Going into the New Testament, the writers referred to Jesus as the Lamb of God and the Passover Lamb several times (John 1:29, 35-36; 1 Corinthians 5:7; 1 Peter 1:19; Revelation 5:6, 13:8). The significance of the phrase “Lamb of God” as it refers to Jesus is that He is the sacrifice for sin which God Himself has provided.

Just as each Hebrew family was instructed to select an animal and keep it for four days in their home to make sure it was perfect before sacrificing it to the Lord for Passover; Jesus came and dwelt among Israel. Just before Passover, Jesus moved into Jerusalem where the Temple was built along with the rest of Israel (The Triumphal Entry – Matthew 21:1-11; Mark 11:1-11; Luke 19:28-44; John 12:12-19). Living in Jerusalem before Passover was like the lamb living in the family’s house.

In the story of Abraham and Isaac (Genesis 22:1-14), we see a foreshadowing of Jesus as the sacrificial lamb. At the instruction of God, Abraham took his son Isaac to Mount Moriah to sacrifice him there as a burnt offering to God. When the boy asked where the sacrificial lamb was, Abraham replied, “God will provide for Himself the lamb for a burnt offering” (Genesis 22:8).

Abraham was willing to offer his beloved son Isaac, but God stopped him and provided a ram to be sacrificed instead. On a greater scale, God provided the Lamb for us – His own Son. Two thousand years ago at Mount Calvary, God offered His beloved Son to be the sacrificial Lamb for us; a sacrifice that is truly sufficient for our atonement (Hebrews 9:12, 14).

*Read the story of Abraham and Isaac here: When God Tests Your Faith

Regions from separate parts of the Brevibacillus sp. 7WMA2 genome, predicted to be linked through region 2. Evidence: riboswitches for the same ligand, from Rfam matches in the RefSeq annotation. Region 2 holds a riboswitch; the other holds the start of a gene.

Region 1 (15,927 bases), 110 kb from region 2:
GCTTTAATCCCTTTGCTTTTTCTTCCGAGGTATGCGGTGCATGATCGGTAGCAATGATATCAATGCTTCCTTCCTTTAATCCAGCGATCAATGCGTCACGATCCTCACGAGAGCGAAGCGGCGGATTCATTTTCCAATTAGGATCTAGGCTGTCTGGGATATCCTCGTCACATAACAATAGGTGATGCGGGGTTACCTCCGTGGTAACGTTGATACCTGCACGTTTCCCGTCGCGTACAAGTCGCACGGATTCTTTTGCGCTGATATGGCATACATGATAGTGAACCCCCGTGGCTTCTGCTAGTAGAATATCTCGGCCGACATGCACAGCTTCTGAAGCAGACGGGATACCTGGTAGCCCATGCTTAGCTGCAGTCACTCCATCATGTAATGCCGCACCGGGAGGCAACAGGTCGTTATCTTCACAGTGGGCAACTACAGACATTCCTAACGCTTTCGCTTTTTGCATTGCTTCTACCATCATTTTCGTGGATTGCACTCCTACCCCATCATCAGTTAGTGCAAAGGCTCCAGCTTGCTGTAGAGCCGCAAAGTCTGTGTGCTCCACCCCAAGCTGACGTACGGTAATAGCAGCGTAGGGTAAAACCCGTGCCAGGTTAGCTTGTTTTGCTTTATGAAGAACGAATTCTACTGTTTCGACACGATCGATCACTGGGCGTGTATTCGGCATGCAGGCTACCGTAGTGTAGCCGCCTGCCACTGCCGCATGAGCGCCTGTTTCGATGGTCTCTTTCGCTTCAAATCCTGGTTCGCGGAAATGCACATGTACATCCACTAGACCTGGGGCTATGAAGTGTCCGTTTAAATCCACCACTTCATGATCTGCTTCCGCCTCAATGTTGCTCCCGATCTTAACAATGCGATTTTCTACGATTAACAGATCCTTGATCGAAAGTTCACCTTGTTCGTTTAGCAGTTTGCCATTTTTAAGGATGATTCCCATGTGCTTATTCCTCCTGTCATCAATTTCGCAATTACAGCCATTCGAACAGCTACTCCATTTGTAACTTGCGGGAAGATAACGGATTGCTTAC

Abraham and Isaac

The people of Israel were familiar with lambs for the sacrifices because at Passover, each family had to have a lamb, and during the year, two lambs a day were sacrificed at the Temple altar, plus all the other lambs brought for personal sacrifices. But while those lambs were brought by men to men, Jesus is God’s Lamb given by God to men.

The blood of the lamb in the Old Testament did not only serve as the protector of the Israelites but it is also seen as the atoner for them so that they could commune with God. It is because of the blood of the lamb that they were spared from death.

Jesus’ sacrifice does the same for us. It is Jesus’ blood that atones for our sins and restores our relationship with God. Just as the Passover lamb’s blood applied to the Israelites doorposts caused the destroyer to “pass over” each household, the blood of Christ applied causes God’s judgment to “pass over” sinners to give life to believers (Romans 6:23).

Without the shedding of blood, there is no remission.